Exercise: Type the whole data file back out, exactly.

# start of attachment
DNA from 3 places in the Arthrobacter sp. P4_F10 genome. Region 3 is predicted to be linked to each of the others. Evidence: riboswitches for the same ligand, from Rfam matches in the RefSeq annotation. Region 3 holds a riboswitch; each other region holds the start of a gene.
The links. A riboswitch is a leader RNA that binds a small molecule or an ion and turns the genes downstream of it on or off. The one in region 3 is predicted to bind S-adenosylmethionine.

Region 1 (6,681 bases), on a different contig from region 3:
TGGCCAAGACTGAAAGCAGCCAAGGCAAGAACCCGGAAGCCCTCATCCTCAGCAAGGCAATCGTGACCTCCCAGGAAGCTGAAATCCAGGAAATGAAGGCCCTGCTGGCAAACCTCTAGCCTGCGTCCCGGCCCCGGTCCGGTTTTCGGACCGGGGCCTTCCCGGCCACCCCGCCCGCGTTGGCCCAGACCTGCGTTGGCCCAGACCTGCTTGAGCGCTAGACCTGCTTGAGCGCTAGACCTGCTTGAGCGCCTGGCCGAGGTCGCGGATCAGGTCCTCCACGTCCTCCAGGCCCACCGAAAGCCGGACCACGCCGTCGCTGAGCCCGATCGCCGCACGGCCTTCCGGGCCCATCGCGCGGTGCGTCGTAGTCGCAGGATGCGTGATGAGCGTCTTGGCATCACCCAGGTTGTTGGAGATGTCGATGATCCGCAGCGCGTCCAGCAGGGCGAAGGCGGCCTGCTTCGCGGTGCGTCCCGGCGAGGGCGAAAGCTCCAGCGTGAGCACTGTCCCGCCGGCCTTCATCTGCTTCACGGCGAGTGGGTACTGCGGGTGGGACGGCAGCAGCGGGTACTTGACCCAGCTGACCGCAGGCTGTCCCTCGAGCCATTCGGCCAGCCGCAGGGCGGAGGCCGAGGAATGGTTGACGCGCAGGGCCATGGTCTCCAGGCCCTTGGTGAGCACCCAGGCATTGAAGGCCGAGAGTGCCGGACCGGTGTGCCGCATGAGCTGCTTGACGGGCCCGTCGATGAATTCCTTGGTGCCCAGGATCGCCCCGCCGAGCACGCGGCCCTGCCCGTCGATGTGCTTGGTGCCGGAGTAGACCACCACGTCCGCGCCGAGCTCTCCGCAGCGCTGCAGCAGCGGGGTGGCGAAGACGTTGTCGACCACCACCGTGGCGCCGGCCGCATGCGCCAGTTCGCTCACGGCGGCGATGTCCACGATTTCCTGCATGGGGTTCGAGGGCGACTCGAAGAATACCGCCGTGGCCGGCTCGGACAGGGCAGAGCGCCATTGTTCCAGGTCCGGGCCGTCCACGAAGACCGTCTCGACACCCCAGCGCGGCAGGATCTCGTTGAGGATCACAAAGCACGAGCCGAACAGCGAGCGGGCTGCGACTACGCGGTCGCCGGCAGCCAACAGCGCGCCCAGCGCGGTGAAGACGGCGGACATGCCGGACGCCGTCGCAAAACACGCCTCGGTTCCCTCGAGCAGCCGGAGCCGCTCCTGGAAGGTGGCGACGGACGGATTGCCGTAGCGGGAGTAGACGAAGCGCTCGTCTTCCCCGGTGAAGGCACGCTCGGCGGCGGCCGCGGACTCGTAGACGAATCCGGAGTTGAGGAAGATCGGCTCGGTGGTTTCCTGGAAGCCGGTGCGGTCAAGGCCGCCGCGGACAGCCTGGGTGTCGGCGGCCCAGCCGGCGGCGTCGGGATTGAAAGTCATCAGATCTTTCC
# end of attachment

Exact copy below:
DNA from 3 places in the Arthrobacter sp. P4_F10 genome. Region 3 is predicted to be linked to each of the others. Evidence: riboswitches for the same ligand, from Rfam matches in the RefSeq annotation. Region 3 holds a riboswitch; each other region holds the start of a gene.
The links. A riboswitch is a leader RNA that binds a small molecule or an ion and turns the genes downstream of it on or off. The one in region 3 is predicted to bind S-adenosylmethionine.

Region 1 (6,681 bases), on a different contig from region 3:
TGGCCAAGACTGAAAGCAGCCAAGGCAAGAACCCGGAAGCCCTCATCCTCAGCAAGGCAATCGTGACCTCCCAGGAAGCTGAAATCCAGGAAATGAAGGCCCTGCTGGCAAACCTCTAGCCTGCGTCCCGGCCCCGGTCCGGTTTTCGGACCGGGGCCTTCCCGGCCACCCCGCCCGCGTTGGCCCAGACCTGCGTTGGCCCAGACCTGCTTGAGCGCTAGACCTGCTTGAGCGCTAGACCTGCTTGAGCGCCTGGCCGAGGTCGCGGATCAGGTCCTCCACGTCCTCCAGGCCCACCGAAAGCCGGACCACGCCGTCGCTGAGCCCGATCGCCGCACGGCCTTCCGGGCCCATCGCGCGGTGCGTCGTAGTCGCAGGATGCGTGATGAGCGTCTTGGCATCACCCAGGTTGTTGGAGATGTCGATGATCCGCAGCGCGTCCAGCAGGGCGAAGGCGGCCTGCTTCGCGGTGCGTCCCGGCGAGGGCGAAAGCTCCAGCGTGAGCACTGTCCCGCCGGCCTTCATCTGCTTCACGGCGAGTGGGTACTGCGGGTGGGACGGCAGCAGCGGGTACTTGACCCAGCTGACCGCAGGCTGTCCCTCGAGCCATTCGGCCAGCCGCAGGGCGGAGGCCGAGGAATGGTTGACGCGCAGGGCCATGGTCTCCAGGCCCTTGGTGAGCACCCAGGCATTGAAGGCCGAGAGTGCCGGACCGGTGTGCCGCATGAGCTGCTTGACGGGCCCGTCGATGAATTCCTTGGTGCCCAGGATCGCCCCGCCGAGCACGCGGCCCTGCCCGTCGATGTGCTTGGTGCCGGAGTAGACCACCACGTCCGCGCCGAGCTCTCCGCAGCGCTGCAGCAGCGGGGTGGCGAAGACGTTGTCGACCACCACCGTGGCGCCGGCCGCATGCGCCAGTTCGCTCACGGCGGCGATGTCCACGATTTCCTGCATGGGGTTCGAGGGCGACTCGAAGAATACCGCCGTGGCCGGCTCGGACAGGGCAGAGCGCCATTGTTCCAGGTCCGGGCCGTCCACGAAGACCGTCTCGACACCCCAGCGCGGCAGGATCTCGTTGAGGATCACAAAGCACGAGCCGAACAGCGAGCGGGCTGCGACTACGCGGTCGCCGGCAGCCAACAGCGCGCCCAGCGCGGTGAAGACGGCGGACATGCCGGACGCCGTCGCAAAACACGCCTCGGTTCCCTCGAGCAGCCGGAGCCGCTCCTGGAAGGTGGCGACGGACGGATTGCCGTAGCGGGAGTAGACGAAGCGCTCGTCTTCCCCGGTGAAGGCACGCTCGGCGGCGGCCGCGGACTCGTAGACGAATCCGGAGTTGAGGAAGATCGGCTCGGTGGTTTCCTGGAAGCCGGTGCGGTCAAGGCCGCCGCGGACAGCCTGGGTGTCGGCGGCCCAGCCGGCGGCGTCGGGATTGAAAGTCATCAGATCTTTCC